Maybe it’s a bit of the “good ole days” kind of view, but my father and Mahoney did believe that things were better back in the 1950’s and 1960’s in Congress.

Fighting a losing battle on his health in recent years, Mahoney repeatedly took time to tell me a littany of stories about Capitol Hill – for example, Mahoney’s campaign work for Democrats in Congress, which one time included a trunk full of money.

“That was just accepted then; nobody wrote checks, it was all in cash,” my father’s friend said with his trademark twinkle in his eye.

In 1962, Mahoney went on a Congressional campaign tour of Pennsylvania, Ohio, Indiana and Illinois with Ted Henshaw, who would later become Clerk of the House.

“The luggage was in the back seat,” Mahoney remembered with a laugh, because “the trunk was so full of bags of money.”

“Things were quite different,” he added in an understatement.

My father and my sister drove to Syracuse last week for Mahoney’s funeral, which was part social and part political gathering.

They waited two hours in line at the wake and gabbed with all kinds of people who, like them, had been touched by Mahoney, who was described by the Syracuse Post-Standard as an “Educator, storyteller and activist for civil rights and peace.”

We still tell the story in our family about attending Mahoney’s wedding during the Gas Crisis in the early 1970’s; at the time, we lived in Detroit, and the only way to get to Syracuse was to drive through Canada, where they had gasoline.

But on the Sunday after the wedding, we needed more gas to get back to the Canadian border and nothing was open; some of Mahoney’s political friends in Syracuse pulled a few strings, and a service station magically opened just for my father and our car so we could get back home.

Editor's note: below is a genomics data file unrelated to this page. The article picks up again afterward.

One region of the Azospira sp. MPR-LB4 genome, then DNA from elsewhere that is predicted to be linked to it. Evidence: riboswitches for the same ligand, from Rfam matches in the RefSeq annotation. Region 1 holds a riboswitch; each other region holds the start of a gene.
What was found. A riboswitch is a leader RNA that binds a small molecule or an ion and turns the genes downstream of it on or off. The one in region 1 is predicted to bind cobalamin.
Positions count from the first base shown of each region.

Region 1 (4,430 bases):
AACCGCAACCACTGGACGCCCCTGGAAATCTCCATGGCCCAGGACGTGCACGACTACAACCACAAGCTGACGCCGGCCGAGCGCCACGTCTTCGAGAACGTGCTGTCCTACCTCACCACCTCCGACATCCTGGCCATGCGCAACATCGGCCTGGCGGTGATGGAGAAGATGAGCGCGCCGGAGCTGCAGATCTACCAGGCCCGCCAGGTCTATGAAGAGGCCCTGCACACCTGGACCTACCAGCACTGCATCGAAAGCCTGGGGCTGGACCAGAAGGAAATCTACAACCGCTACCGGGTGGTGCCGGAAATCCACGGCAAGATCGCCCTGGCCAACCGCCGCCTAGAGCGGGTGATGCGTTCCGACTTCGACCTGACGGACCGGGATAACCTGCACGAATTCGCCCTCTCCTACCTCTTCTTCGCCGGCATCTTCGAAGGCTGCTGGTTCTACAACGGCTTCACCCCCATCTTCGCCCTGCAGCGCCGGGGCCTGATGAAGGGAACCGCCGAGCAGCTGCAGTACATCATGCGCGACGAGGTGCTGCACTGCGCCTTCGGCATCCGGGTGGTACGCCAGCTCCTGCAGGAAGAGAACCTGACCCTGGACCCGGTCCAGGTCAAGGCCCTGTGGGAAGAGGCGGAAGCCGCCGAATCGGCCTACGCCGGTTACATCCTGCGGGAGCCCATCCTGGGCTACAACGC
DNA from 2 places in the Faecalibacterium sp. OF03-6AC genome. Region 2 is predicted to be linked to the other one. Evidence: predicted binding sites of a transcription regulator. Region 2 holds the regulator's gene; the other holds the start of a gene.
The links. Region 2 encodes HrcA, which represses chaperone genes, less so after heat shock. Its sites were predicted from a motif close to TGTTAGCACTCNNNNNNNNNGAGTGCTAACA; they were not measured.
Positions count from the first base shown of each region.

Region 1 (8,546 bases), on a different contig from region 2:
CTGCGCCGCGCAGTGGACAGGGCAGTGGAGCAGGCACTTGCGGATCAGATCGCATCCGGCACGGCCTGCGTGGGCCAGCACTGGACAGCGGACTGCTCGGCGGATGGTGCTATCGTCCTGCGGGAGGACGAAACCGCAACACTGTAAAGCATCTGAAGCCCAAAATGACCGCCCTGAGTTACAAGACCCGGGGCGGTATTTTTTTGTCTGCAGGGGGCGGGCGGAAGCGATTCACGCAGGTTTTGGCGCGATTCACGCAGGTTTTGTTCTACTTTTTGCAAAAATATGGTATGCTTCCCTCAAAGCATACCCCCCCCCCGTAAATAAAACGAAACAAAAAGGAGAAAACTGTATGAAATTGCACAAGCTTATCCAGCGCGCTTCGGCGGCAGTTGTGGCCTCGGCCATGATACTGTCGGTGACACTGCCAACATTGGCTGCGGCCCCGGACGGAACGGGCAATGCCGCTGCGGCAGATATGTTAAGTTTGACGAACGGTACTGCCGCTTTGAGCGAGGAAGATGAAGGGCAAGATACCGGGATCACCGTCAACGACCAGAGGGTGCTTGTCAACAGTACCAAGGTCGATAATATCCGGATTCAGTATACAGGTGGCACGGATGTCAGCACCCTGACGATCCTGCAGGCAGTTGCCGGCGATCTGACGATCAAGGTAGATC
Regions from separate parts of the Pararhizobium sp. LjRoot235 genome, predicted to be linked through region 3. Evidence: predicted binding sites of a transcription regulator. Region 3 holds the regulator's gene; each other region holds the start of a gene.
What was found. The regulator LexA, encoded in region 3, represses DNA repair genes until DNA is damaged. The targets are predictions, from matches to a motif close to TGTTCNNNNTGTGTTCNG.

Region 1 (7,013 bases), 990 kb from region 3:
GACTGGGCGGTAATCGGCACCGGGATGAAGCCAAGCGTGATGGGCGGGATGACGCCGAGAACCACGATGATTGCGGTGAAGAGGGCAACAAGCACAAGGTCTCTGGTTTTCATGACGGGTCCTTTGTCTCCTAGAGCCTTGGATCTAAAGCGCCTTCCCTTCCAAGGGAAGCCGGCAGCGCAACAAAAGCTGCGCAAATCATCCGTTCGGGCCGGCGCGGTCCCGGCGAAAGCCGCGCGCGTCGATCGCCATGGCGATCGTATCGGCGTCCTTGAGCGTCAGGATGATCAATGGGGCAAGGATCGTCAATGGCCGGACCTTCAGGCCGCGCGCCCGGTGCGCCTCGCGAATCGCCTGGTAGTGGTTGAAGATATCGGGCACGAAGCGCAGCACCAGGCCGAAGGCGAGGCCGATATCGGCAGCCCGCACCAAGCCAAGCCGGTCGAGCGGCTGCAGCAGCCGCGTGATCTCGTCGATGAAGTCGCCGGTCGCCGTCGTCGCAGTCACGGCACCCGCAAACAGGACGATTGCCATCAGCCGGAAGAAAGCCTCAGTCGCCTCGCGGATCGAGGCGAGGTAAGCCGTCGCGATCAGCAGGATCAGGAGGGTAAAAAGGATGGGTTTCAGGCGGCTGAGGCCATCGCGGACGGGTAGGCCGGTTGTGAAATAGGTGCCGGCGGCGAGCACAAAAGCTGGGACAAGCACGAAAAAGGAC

The Mahoney funeral, as sad as it was, was still a good trip for my father, a moment to reconnect with people from his past in Washington, D.C.

But as we grapple with health issues in our own family right now, it’s hard not to look out on the tableau that was my parents’ group of friends and colleagues on Capitol Hill, and realize that they continue to fade away, one by one.

In a 1994 letter exchange of letters, Mahoney and my father were already looking back, my dad paraphrasing a poem by Dorothy Parker, “The Veteran,” to express his feelings:

When I was young and bold and strong,
Oh, right was right and wrong was wrong!
My banner high, my flag unfurled,
I rode out to right the world…
And now I’m old and gray and sad
And truth is woven in a crazy plaid.

“Indeed, Jim, the world you and I grew up in is no more,” Mahoney responded.

“I guess we all thought both we and our world would go on forever, sublime and uninterrupted.”

Jack Brooks and John Mahoney couldn’t have been any different, but in many ways, they were very similar – both were political animals and loved the Congress.

They both will be missed.